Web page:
The Evidence-based Interventions (EBI) programme is an initiative led by the Academy of Medical Royal Colleges to improve the quality of care. The programme is supported by five partners: NHS England, NHS Confederation, the Patients Association, the National Institute for Health and Care Excellence (NICE) and Getting it Right First Time (GiRFT).
Created by both doctors and patients, as the name suggests, it is designed to reduce the number of medical or surgical interventions as well as some other tests and treatments which the evidence shows are inappropriate for some patients in some circumstances. In some instances, clinicians recommend we carry out more procedures because this will result in an improved quality of life for patients in the long term.
As well as improving outcomes it also means we can free up valuable resources so they can be put to better use elsewhere in the NHS. This is more important than ever as the NHS recovers from the impact of COVID-19 and restores services. We also know that sometimes these interventions can do more harm than good.
The Evidence-based interventions programme was developed in 2018 to help ensure a national approach to quality improvement takes place and that best practice is spread across the healthcare system. From the outset it had the following key principles:
- Improve the quality of care for everyone
- Reduce the risk of harm to patients
- Minimise unwarranted variation in service provision
- Optimise the use of finite resources and ensure any money saved is spent on other, more effective treatments.
The EBI programme has three stages to ensure clinical appropriateness and transparency:
- Tests and treatments and procedures for inclusion in the EBI Programme are proposed by a series of Expert Working Groups (EWG), comprising clinicians and subject matter experts.
- The EWG make recommendations to the EBI Expert Advisory Committee (EAC), which is made up of clinicians, commissioners, data experts, academic and patient representatives. The EAC reviews the recommendations against a series of criteria.
- If on the basis of the clinical evidence, there is a case for change the EAC refers those recommendations to the EBI Programme Board, comprising the programme partners, which accepts or rejects them.
The recommendations which the Programme Board accepts are then released for public consultation. If the recommendation passes this final stage, it becomes part of statutory clinical guidance to clinicians and commissioners or best practice.
In its first year alone the EBI programme saved the NHS more than £200m by not carrying out more than one million inappropriate procedures.
There are now 58 tests, treatments and procedures in the EBI programme. Some, such as knee arthroscopy where osteoarthritis is present, should never be carried out and have been almost eradicated. Others, such as tonsillectomies, which should only be carried out in certain circumstances where specific criteria are met, have been dramatically reduced.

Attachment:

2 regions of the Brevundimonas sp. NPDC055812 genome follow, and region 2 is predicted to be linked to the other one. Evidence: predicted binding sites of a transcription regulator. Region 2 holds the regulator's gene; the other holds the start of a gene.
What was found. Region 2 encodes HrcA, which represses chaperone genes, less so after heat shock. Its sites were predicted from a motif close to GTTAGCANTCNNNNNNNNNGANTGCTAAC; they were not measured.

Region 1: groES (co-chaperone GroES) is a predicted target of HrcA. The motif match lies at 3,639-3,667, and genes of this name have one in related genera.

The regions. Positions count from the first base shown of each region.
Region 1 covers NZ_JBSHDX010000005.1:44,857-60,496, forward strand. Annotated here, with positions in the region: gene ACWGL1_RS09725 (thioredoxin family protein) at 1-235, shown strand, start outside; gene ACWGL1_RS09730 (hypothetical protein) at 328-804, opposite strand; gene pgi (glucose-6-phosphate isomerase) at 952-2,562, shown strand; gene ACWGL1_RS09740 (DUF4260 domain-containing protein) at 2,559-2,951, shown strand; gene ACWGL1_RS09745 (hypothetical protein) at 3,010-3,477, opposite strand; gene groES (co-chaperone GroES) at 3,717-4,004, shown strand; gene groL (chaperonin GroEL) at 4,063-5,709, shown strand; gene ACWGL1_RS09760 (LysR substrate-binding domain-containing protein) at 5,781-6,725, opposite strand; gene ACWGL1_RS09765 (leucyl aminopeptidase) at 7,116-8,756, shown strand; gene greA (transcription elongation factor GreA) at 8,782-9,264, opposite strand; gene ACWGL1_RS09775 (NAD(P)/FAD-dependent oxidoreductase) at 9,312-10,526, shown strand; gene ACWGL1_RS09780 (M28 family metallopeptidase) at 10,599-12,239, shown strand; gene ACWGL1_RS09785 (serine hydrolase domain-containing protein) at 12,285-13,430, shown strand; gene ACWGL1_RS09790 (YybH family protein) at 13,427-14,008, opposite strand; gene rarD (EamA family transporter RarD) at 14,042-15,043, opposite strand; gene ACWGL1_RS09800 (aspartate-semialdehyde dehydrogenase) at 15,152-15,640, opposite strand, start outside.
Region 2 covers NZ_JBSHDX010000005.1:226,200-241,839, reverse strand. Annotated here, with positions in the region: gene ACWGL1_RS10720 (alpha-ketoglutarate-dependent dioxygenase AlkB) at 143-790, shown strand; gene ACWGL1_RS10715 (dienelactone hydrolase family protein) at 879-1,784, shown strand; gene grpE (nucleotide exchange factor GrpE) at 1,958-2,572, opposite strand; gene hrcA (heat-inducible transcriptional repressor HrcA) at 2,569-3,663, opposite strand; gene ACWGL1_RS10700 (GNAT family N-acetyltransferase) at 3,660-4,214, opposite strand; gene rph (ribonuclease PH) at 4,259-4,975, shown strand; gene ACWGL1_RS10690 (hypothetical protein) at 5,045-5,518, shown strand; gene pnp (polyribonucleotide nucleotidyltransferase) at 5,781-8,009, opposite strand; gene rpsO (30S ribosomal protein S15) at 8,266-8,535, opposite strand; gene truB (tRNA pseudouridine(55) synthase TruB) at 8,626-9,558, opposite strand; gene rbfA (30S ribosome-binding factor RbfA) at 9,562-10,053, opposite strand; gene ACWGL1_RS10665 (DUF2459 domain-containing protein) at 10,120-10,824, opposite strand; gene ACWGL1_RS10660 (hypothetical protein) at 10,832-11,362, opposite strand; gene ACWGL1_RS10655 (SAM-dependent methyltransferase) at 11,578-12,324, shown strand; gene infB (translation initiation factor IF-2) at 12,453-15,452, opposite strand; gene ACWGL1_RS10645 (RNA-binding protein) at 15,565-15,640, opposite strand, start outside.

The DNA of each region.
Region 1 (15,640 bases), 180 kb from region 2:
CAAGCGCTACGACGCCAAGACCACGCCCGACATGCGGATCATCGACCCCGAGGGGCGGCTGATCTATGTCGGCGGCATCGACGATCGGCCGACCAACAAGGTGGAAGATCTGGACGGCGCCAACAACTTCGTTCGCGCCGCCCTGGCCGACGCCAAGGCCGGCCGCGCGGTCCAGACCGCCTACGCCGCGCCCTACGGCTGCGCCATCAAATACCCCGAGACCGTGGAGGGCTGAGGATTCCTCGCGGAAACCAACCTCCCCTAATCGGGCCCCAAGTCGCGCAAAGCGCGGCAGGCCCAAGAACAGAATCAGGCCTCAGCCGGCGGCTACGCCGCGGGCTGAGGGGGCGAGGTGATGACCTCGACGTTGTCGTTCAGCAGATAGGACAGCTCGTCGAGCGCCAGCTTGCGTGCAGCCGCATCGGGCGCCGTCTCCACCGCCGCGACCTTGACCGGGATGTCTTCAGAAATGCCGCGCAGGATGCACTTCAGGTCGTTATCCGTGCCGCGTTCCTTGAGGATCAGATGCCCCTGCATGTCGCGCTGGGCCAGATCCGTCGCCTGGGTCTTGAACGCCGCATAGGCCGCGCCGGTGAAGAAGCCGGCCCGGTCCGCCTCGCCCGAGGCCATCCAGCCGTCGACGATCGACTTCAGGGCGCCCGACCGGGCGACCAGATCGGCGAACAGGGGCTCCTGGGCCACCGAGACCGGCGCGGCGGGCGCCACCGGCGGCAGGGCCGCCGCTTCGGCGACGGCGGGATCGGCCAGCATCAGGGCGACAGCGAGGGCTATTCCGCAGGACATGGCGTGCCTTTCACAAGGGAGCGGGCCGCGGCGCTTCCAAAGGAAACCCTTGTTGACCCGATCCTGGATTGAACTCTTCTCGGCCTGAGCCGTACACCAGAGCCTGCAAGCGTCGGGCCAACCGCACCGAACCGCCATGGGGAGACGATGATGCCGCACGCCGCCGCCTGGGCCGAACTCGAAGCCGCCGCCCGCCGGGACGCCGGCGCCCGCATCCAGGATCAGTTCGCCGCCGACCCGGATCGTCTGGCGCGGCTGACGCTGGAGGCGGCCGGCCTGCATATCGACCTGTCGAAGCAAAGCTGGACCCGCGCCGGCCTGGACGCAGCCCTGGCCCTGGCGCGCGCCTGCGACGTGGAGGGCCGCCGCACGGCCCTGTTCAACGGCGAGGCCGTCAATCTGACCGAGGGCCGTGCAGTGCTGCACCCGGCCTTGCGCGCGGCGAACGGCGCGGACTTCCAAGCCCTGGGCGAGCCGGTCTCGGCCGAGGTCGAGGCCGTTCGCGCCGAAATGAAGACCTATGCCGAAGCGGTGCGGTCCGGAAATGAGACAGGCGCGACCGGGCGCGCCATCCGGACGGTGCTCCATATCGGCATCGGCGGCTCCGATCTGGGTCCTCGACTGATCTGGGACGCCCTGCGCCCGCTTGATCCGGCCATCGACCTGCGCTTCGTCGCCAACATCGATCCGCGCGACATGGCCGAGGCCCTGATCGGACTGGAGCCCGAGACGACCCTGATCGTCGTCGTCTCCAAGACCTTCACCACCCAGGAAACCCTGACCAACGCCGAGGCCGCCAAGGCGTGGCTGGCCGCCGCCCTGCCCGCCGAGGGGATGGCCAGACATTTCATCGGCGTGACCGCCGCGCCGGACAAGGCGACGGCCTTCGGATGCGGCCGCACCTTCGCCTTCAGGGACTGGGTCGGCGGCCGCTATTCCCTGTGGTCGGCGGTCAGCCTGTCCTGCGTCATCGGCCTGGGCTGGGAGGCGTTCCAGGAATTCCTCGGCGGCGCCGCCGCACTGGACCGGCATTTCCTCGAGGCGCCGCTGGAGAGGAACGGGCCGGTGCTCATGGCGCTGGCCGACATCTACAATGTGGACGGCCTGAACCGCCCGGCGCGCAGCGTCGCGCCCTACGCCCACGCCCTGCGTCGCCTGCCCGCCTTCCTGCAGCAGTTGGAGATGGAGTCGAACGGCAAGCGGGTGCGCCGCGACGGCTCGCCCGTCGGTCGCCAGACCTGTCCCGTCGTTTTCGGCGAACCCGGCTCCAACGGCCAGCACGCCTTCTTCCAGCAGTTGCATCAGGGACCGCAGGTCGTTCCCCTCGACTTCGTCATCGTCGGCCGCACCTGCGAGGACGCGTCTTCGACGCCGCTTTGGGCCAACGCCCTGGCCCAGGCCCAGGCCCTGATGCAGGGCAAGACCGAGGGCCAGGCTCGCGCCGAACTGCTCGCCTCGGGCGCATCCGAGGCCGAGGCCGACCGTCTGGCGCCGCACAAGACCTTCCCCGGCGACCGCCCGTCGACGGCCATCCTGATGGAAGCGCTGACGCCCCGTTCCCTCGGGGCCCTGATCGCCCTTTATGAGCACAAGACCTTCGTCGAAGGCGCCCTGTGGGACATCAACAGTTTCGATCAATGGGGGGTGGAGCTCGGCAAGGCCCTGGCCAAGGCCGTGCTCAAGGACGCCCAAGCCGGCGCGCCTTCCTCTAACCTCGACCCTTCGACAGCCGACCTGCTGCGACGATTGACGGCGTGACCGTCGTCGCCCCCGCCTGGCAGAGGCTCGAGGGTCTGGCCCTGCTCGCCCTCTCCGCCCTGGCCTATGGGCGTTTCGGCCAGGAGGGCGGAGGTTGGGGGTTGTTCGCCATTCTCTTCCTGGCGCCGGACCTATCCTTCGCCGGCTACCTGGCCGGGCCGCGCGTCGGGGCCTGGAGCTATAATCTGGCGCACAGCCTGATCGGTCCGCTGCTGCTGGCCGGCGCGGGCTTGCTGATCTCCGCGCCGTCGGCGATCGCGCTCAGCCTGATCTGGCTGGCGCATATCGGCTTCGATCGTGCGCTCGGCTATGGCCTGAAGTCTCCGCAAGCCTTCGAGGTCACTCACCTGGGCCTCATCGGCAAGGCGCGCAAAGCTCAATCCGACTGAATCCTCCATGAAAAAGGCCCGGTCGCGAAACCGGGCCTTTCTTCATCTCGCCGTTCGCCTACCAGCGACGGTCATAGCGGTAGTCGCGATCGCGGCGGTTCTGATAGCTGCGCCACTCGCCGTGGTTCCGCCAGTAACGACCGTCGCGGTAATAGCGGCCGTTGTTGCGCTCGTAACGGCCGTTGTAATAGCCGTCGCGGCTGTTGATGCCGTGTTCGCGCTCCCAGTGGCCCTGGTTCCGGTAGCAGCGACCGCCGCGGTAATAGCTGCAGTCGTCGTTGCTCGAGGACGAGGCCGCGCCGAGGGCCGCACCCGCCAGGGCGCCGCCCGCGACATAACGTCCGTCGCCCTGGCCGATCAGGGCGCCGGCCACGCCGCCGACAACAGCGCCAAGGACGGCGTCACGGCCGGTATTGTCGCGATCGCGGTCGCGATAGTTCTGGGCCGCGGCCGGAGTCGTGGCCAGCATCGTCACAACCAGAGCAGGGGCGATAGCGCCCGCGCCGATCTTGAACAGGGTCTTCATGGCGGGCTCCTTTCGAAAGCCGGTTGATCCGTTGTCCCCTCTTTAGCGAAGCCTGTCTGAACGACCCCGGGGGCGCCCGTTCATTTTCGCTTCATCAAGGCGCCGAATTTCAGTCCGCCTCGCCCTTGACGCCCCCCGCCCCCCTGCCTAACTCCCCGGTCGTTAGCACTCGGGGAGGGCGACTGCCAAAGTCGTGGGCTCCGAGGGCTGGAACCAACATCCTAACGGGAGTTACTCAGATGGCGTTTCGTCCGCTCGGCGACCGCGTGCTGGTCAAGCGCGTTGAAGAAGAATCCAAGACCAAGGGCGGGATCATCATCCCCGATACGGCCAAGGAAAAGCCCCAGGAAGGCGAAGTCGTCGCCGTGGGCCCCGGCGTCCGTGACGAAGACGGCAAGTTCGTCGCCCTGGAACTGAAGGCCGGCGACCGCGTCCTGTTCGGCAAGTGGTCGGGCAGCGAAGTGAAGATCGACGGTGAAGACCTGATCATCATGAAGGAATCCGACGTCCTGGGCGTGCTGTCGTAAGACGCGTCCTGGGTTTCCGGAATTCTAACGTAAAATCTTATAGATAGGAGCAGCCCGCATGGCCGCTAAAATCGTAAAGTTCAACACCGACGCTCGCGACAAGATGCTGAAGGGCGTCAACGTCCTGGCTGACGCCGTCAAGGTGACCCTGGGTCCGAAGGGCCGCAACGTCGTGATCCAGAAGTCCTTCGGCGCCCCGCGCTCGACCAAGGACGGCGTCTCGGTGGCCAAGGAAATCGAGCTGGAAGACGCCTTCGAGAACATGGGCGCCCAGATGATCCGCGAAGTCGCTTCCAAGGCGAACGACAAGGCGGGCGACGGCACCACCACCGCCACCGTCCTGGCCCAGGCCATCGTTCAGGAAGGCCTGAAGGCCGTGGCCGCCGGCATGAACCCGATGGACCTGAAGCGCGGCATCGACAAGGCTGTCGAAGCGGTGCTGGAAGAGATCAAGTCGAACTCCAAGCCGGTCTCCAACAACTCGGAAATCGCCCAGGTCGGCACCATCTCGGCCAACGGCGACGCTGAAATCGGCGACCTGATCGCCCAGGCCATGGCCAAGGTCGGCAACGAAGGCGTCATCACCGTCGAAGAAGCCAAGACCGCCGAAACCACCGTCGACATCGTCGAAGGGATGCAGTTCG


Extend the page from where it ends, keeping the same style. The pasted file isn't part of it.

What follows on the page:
In the 2022/2023 financial year the EBI programme has ensured over half a million inappropriate or unnecessary interventions have been avoided.
Professor Sir Terence Stephenson, Co-Chair.
Chair of the Health Research Authority and Nuffield Professor of Child Health, UCL
Dr Catherine Calderwood, Co-Chair
National Clinical Director, Centre For Sustainable Delivery
Dr Graham Jackson
National Clinical Advisor Elective programmes NHSE
Dr Catherine Thompson
Director for the Improving Planned Care Programme and Clinical Commissioner, West Yorkshire and Harrogate Health and Care Partnership
Dr Josephine Sauvage
Clinical Commissioner, NHS North Central London CCG
Dr Ash Paul
Public Health Consultant, South West London CCG
Mr Tim Mitchell
President, Royal College of Surgeons of England
Professor Adam Elshaug
Professor in Health Policy and Director, Centre for Health Policy, University of Melbourne
Dr Tim Wilson
Managing Director Oxford Centre for Triple Value Healthcare and Honorary Clinical Fellow University of Oxford
Professor Danny Keenan
Medical Director, Healthcare Quality Improvement Partnership
Programme Director, Centre for Guidelines, National Institute for Health and Care Excellence
Dr Sarah Markham
Strategic Co-production Group, NHS England and NHS Improvement
Jeanette Dickson, Chair
Academy of Medical Royal Colleges
Acting Director of Health and Social Care, NHSE
Director of Programmes and Transformation Delivery (National), NHSE
Medical Director for Transformation (Regional – London), NHSE
Chief Executive, Patients Association
EWG Chair, Clinical Advisor
NCD for Elective Care (Vascular & G Surgery), NHSE
NCD for Elective Care (Urology), NHSE